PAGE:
TOP 100 PROSPECT LIST
The Top 100 Prospect’s List was released yesterday. While I’m not going to take the time to talk about ALL 100 players on the list, I am going to give my thought’s on the top 3. The top three prospects on the list included Matt Moore, Bryce Harper, and Mike Trout. I’m shocked that Harper wasn’t number one. Not because I think he is better than Moore, but because everyone else that follows baseball seems to think he is the best prospect to come along in years. I mean, there’s no doubt that Harper is an incredible player, with undeniable power, but when it comes down to it, I think Moore is deserving of that number one spot he recieved. I have a good feeling that all three of the top 3 prospects will have a major impact at the Major League level this year. Which one will have the biggest impact is hard to say.
It’s official. According to the Yankees’ Jorge Posada, he will NOT be returning to the Yankees for the 2012 season. But after the Yankees made it clear towards the end of the 2011 season that his services were no longer needed, you pretty much figured this was coming.
Posada was part of the ‘core four’ in the late 1990′s. A group of four Yankees that consisted of Posada, Derek Jeter, Andy Pettitte, and Mariano Rivera. The four came up through the minors together and continued their togetherness stretch on up into the 2000′s. They won four World Series titles in a five year span–earning the name ‘core four’. Three of the ‘core four’ members (Jeter, Posada, and Rivera) played together for 17 consecutive years (1994-2011.) Andy Pettitte’s retirement earlier this year (Febuary 4th) caused the ‘core four’ to become the ‘key three’. Which now–with Posada’s career as a Yankee over–makes Jeter and Rivera the last remaining members of the 1990′s Yankees.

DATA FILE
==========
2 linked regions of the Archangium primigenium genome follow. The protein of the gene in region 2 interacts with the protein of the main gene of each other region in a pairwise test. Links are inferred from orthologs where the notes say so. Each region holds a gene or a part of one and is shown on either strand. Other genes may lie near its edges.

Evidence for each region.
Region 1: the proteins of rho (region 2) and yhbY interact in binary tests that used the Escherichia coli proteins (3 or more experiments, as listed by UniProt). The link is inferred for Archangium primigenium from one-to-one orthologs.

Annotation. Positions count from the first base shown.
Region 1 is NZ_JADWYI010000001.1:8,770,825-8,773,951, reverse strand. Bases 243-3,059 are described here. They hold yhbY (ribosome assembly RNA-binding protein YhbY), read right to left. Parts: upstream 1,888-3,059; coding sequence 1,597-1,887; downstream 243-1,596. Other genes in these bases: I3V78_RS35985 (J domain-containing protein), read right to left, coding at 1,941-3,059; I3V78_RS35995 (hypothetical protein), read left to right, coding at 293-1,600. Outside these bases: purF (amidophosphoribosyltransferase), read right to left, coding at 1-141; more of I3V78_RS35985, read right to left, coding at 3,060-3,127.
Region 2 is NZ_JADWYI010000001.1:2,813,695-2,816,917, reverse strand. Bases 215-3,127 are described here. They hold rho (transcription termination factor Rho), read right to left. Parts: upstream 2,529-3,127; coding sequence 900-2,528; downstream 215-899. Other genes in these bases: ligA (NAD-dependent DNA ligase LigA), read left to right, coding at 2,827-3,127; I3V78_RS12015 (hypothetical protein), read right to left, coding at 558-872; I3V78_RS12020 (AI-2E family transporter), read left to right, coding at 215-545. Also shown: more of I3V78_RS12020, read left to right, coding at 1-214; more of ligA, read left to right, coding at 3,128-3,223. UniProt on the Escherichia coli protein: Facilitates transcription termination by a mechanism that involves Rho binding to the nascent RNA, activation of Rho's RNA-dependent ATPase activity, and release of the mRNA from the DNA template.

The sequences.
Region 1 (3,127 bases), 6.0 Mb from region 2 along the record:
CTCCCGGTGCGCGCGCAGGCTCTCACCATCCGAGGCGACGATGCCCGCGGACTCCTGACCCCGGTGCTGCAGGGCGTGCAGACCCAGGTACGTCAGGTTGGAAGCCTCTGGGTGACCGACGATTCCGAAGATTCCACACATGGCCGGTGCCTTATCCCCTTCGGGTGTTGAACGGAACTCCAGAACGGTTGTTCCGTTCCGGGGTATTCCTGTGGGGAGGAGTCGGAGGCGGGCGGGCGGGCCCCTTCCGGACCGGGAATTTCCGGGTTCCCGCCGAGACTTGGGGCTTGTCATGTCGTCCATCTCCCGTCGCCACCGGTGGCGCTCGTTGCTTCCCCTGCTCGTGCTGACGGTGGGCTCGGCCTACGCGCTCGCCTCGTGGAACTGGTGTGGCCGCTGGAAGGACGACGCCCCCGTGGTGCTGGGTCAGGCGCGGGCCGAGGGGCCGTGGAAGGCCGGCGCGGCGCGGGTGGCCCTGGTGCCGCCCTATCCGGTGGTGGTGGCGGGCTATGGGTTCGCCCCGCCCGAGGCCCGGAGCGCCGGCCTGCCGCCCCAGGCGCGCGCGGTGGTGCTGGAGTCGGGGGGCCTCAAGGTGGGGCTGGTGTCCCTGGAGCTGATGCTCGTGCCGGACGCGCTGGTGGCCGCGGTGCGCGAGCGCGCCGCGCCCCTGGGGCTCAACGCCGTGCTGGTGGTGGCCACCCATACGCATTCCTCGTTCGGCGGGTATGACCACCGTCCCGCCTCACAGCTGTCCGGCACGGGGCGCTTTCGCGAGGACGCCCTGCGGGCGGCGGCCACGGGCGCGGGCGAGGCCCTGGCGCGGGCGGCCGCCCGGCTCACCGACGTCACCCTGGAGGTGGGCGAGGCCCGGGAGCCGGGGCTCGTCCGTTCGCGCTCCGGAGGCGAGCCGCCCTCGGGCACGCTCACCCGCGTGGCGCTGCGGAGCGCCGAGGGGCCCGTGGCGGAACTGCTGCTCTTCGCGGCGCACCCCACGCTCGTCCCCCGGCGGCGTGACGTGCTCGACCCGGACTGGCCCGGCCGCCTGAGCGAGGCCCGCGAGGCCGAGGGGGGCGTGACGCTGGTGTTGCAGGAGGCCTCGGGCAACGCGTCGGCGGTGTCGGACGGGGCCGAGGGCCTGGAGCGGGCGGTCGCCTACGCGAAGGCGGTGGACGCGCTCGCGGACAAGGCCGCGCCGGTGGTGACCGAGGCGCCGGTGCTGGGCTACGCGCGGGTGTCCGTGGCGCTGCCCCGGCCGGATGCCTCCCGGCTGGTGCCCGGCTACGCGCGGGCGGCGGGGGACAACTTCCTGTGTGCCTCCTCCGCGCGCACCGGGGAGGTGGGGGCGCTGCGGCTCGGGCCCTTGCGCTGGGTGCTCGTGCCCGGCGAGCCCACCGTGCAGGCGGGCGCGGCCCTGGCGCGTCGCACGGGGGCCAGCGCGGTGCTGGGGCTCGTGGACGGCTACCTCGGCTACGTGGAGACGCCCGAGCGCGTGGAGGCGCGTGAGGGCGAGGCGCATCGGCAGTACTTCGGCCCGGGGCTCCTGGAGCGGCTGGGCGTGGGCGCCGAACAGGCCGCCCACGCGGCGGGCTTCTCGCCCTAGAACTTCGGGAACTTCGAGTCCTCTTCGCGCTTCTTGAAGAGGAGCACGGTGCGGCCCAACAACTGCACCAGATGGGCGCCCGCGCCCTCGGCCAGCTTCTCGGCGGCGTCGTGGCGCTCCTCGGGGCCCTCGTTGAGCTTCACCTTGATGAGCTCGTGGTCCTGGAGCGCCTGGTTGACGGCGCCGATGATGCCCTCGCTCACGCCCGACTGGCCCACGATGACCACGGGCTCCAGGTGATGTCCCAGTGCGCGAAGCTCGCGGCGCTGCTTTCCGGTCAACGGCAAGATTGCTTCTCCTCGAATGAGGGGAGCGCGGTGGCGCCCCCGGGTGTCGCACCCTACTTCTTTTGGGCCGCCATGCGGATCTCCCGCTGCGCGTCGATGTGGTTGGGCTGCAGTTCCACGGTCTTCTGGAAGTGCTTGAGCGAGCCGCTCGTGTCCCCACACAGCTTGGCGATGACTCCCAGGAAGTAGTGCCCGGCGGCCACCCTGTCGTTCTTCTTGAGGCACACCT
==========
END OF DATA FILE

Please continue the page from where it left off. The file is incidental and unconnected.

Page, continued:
You know Posada wishes that his time with the Yankees could continue for at least another season. A wish made apparent by the following statement that he made yesterday:
I will always be a Yankee. The New York Yankees, for me, is my second family. It’d be tough to put on another uniform for real and learn a new set of rules. But it’s one of those things where I have to see if I wanna keep playing. At the end of the day, it’s a business. You look back and you wish there were some things that could’ve gone differently, but they didn’t. Everything happened for a reason. I’m not bitter at the Yankees. I’m not bitter at Joe Girardi. I’m not bitter at Brian Cashman. It just happens.
It may ”just happen”, but I hate to see him go. I’ve been a fan of Posada for as long as I can remember. I feel that he’s a great guy–on and off the field–and is one of the most unappreciated players in all of MLB. (At least as far as last season goes.)
In honor of Posada’s fantastic career as a Yankee, I decided to talk about some of the highlights from his career:
Jorge Posada’s Major League Debut–September 4, 1995
Posada’s first game of his career in 1995 was also his only game of the year. He didn’t play another game in a Yankee uniform until 1996 when he played in eight games. He didn’t make the post season roster that season, however.
Jorge Posada’s First World Series Ring–October 21, 1998